Science is touted so frequently as a synonym for “progress” that I sometimes wonder when the Oxford English Dictionary will take the step of formalizing this mythological relationship. Science, so it goes, makes for not just better thinking, but for tangibly better living.
Got a problem? Solve it with science. And indeed, there is much to be proud of. Thanks to vaccines, for example, smallpox no longer regularly kills American children, and while we continue to struggle with the flu, there hasn’t been a major pandemic in a century.
In this context, it’s not surprising that “science” is also being brought to bear on what is often called “urban blight”—perpetually underserved communities made out of a nonlinear combination of racism and neoliberal economic policy. Wired reported last week that a Baltimore-based Johns Hopkins University astronomer—a member of my professional community—is working with the city of Baltimore to create maps of so-called housing vacancies. As the story, titled “The Astrophysicist Who Wants to Help Solve Baltimore’s Urban Blight,” explains, Tamás Budavári is using computer codes very similar to those he uses to understand the evolution and dynamics of galaxies. If you think that economically depressed urban communities are in need of saving, that technology can cleanse away human messes, and that the same math can describe completely disparate situations, this sounds pretty cool.
It is less exciting for those of us who are familiar with the lived experience of gentrification. Being originally from East Los Angeles has, for most of my time in academia, meant being on the receiving end of comments like, “Isn’t that the bad part of town?” Recently, as my childhood neighborhood has gentrified, I’ve started to receive, “Oh, I hear it’s getting a lot better now,” code for, “Soon that will be a nice place—for the upper-middle-class people who can afford it.” Few of the people making these comments understand the grief that it elicits.
It’s true that in East Los, as it is known, we are products of redlining, poverty wages, and the colonial violence that pushed immigrants like my mom to leave their homelands. Our lungs are full of the remnants of smog due to the freeways and factories placed right next to us. We know that look in the eyes of a parent who is afraid that we will be harassed by a gang or the police or both. We know what it’s like to be the community where the city leaves its sex offenders—with no local services to support them—after they are released from jail.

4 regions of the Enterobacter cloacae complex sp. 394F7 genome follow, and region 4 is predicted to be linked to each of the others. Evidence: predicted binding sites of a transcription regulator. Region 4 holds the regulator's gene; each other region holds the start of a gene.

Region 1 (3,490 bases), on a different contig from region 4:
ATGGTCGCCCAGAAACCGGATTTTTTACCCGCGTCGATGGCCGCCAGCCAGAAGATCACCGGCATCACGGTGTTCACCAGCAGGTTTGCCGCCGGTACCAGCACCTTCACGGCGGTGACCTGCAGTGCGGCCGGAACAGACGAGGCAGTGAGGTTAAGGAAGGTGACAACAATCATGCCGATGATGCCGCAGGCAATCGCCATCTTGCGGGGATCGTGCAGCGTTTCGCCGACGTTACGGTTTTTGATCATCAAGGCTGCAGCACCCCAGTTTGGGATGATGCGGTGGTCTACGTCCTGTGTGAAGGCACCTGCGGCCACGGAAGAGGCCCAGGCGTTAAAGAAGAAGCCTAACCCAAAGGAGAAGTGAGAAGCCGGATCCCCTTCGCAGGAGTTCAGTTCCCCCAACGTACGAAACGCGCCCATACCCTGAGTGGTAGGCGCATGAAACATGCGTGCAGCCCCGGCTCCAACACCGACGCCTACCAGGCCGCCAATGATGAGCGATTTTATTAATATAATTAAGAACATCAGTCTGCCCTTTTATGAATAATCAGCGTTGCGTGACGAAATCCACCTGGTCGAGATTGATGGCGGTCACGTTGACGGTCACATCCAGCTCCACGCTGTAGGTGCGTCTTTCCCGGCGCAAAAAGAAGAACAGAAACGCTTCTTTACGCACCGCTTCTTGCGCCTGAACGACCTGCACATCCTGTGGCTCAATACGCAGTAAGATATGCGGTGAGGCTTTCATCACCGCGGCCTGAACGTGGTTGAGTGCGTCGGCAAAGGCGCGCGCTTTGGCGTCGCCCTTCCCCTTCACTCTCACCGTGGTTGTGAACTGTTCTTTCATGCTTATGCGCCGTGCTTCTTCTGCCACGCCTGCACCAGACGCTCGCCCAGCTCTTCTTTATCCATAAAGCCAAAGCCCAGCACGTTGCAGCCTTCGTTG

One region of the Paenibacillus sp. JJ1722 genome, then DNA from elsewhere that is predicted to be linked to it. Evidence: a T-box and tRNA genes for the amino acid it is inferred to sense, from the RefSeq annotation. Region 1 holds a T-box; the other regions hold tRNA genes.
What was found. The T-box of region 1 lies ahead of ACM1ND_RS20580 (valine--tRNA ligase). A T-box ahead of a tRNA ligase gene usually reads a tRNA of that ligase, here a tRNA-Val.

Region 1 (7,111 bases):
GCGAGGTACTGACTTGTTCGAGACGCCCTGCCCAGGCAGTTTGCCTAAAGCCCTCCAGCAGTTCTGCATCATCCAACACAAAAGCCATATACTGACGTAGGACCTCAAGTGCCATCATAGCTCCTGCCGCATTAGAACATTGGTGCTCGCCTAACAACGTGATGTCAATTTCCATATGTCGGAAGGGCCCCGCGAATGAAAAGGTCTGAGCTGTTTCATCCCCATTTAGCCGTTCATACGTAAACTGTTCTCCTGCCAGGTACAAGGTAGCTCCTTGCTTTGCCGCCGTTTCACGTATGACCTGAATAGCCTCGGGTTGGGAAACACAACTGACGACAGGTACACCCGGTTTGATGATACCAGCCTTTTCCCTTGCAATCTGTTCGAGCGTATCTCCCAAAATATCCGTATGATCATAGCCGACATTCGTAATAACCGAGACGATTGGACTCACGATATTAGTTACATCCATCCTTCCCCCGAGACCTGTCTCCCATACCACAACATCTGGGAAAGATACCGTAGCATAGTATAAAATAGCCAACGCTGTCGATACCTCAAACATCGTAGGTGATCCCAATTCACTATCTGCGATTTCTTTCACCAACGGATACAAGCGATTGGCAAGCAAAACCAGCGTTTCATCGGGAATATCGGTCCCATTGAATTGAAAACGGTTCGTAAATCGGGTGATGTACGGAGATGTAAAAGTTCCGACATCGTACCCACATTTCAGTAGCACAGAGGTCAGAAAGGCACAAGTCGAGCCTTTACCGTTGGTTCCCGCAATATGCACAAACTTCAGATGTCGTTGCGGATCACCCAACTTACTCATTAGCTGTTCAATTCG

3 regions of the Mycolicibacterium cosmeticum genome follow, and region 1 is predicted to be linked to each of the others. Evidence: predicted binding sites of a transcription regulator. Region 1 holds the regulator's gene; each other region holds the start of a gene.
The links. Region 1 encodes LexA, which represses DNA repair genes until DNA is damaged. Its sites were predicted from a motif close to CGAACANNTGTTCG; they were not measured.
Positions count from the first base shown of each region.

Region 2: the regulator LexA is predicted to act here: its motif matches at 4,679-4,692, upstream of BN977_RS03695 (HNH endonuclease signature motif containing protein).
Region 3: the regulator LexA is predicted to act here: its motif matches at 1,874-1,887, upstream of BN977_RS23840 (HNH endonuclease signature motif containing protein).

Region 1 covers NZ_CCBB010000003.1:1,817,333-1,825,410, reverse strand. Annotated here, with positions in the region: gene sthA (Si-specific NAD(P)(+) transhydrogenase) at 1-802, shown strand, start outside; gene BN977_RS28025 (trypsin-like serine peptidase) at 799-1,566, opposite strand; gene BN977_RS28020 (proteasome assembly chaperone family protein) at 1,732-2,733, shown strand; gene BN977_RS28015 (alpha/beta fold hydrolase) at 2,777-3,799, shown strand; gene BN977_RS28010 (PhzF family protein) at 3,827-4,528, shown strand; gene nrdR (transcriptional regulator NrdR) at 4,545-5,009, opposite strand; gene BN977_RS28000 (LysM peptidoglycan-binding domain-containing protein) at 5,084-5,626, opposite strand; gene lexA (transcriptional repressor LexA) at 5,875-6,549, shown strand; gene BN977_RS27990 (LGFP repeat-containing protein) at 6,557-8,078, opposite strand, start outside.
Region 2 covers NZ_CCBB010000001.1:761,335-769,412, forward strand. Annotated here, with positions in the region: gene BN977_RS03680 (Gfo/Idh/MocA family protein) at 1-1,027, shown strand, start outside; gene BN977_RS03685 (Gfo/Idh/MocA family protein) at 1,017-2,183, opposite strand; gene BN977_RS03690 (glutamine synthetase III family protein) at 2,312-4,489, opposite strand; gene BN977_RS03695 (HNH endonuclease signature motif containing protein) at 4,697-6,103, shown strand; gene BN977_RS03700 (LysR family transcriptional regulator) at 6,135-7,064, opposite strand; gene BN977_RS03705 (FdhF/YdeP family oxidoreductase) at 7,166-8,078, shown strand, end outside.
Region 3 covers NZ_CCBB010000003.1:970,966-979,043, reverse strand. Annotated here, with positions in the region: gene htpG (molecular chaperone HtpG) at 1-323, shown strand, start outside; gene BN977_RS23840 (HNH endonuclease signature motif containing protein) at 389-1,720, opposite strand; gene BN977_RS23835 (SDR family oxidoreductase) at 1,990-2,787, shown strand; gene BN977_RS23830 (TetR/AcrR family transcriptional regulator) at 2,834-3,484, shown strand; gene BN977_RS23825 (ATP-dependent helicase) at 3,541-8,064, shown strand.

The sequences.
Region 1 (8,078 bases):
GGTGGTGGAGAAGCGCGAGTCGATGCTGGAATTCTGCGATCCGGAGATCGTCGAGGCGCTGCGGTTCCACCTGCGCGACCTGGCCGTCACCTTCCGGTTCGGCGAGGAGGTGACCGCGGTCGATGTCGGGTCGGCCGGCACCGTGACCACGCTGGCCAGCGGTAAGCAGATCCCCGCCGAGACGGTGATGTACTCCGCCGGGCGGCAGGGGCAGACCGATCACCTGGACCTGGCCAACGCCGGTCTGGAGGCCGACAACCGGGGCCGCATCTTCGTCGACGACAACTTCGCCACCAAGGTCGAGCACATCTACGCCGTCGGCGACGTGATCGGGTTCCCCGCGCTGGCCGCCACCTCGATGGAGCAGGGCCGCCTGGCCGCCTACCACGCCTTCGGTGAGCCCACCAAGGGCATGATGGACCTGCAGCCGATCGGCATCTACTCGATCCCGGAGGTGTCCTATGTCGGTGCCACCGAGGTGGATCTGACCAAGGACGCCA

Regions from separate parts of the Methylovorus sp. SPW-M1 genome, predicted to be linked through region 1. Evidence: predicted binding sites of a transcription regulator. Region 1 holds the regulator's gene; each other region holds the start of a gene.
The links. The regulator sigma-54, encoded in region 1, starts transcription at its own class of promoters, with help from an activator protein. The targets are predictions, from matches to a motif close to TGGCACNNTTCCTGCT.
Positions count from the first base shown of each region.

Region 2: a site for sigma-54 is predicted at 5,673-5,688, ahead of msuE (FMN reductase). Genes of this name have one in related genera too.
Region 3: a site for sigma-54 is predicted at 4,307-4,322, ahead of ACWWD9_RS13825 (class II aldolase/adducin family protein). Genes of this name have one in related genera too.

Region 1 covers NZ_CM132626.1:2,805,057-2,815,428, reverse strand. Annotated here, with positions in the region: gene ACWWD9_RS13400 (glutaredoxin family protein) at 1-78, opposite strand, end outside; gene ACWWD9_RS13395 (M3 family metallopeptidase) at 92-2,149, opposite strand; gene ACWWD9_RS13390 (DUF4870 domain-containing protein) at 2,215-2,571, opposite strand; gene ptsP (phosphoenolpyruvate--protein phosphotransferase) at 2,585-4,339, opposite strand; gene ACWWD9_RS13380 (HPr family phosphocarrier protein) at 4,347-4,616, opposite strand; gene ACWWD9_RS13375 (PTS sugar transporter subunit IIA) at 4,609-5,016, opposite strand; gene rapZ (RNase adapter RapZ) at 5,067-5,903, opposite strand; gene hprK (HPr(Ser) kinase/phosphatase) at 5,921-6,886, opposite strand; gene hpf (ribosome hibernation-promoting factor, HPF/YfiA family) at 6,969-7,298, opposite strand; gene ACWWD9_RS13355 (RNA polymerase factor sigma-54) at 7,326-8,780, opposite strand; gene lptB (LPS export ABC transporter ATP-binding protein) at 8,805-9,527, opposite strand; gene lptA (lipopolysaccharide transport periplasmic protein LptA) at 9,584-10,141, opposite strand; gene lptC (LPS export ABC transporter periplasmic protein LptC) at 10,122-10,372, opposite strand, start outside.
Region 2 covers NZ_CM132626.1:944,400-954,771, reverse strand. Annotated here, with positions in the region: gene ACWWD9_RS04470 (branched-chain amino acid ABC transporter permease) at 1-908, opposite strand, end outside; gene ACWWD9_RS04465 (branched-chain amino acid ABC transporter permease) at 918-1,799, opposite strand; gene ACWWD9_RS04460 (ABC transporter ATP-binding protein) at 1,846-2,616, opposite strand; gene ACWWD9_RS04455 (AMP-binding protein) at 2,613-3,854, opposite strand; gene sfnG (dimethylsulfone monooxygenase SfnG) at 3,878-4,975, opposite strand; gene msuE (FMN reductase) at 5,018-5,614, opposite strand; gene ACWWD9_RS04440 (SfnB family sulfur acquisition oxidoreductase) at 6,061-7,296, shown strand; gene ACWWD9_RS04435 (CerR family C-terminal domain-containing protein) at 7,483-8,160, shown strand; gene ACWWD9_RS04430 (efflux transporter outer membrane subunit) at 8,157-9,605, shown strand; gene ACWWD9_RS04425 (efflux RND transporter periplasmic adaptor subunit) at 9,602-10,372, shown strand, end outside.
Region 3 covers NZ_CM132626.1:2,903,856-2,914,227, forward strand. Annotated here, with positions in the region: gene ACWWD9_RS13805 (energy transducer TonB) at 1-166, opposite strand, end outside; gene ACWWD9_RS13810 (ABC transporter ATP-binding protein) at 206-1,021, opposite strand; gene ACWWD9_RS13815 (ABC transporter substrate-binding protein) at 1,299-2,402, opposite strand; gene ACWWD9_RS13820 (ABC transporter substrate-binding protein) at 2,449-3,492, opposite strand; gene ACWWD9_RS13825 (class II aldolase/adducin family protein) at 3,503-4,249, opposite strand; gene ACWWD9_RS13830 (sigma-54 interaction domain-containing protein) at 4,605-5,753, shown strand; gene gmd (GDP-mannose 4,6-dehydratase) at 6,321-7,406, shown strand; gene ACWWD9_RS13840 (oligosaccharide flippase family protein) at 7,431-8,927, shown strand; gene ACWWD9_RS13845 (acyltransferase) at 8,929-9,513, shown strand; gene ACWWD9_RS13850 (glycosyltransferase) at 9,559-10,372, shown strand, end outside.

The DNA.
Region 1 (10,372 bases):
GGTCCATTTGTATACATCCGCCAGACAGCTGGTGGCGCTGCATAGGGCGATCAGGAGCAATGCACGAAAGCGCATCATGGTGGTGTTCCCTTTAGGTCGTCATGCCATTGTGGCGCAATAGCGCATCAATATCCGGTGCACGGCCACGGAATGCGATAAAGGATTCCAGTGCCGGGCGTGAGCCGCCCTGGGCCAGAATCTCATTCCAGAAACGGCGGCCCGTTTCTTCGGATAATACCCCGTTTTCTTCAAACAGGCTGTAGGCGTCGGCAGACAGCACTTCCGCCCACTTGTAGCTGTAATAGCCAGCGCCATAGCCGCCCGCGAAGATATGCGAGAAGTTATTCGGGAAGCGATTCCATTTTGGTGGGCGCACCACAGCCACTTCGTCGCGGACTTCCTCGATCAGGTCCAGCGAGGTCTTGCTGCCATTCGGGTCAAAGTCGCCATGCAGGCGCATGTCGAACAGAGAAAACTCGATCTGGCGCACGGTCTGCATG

To me, growing up in East Los Angeles also meant Spanish flowing all around me, even if my mother and I only spoke English to each other; living in what was a “food desert” to outsiders but eating tons of tacos de carne and sopa de res; hating it when cops loudly chased cholos through my backyard but still loving when those same men had loud house parties that echoed vibrantly throughout the neighborhood.
Do things need to be better in East L.A. and its sister communities in cities like Baltimore? Sure. The question is whether bringing in a scientist who doesn’t have a background in urban planning will lead to the improvements that are needed. In the Wired story, this question is not even asked—the glow that comes with our tendency to overestimate the possibilities technology offers allows the reader to comfortably assume this was a step in the right direction. But who benefits from his work matters. When scientists and technologists collaborate with cities, and when those cities have a long track record of abandoning their citizens, how can scientists be sure their work is being used for ethical purposes?
If astronomers at Johns Hopkins and its Space Telescope Science Institute are committed to improving the community around them, they would be better off working with grassroots community organizations also working to do this. There are plenty of people—scientists included—working to ensure the progress we make is ethical. In November, the inaugural Data for Black Lives conference was convened at MIT by academics and activists with the stated focus to consider: “Data as protest. Data as accountability. Data as collective action.” The Baltimore Housing Roundtable, for example, is a coalition of homeowners, renters, people with the experience of homelessness, nonprofit developers, community associations, religious institutions, policy experts, and university faculty brought together around human rights values to collaborate and transform community and economic development in Baltimore. They seek to do this by prioritizing community-controlled, permanently affordable housing as part of comprehensive community development—without the displacement that comes with rising rents and the unattainably high property values that normally follow.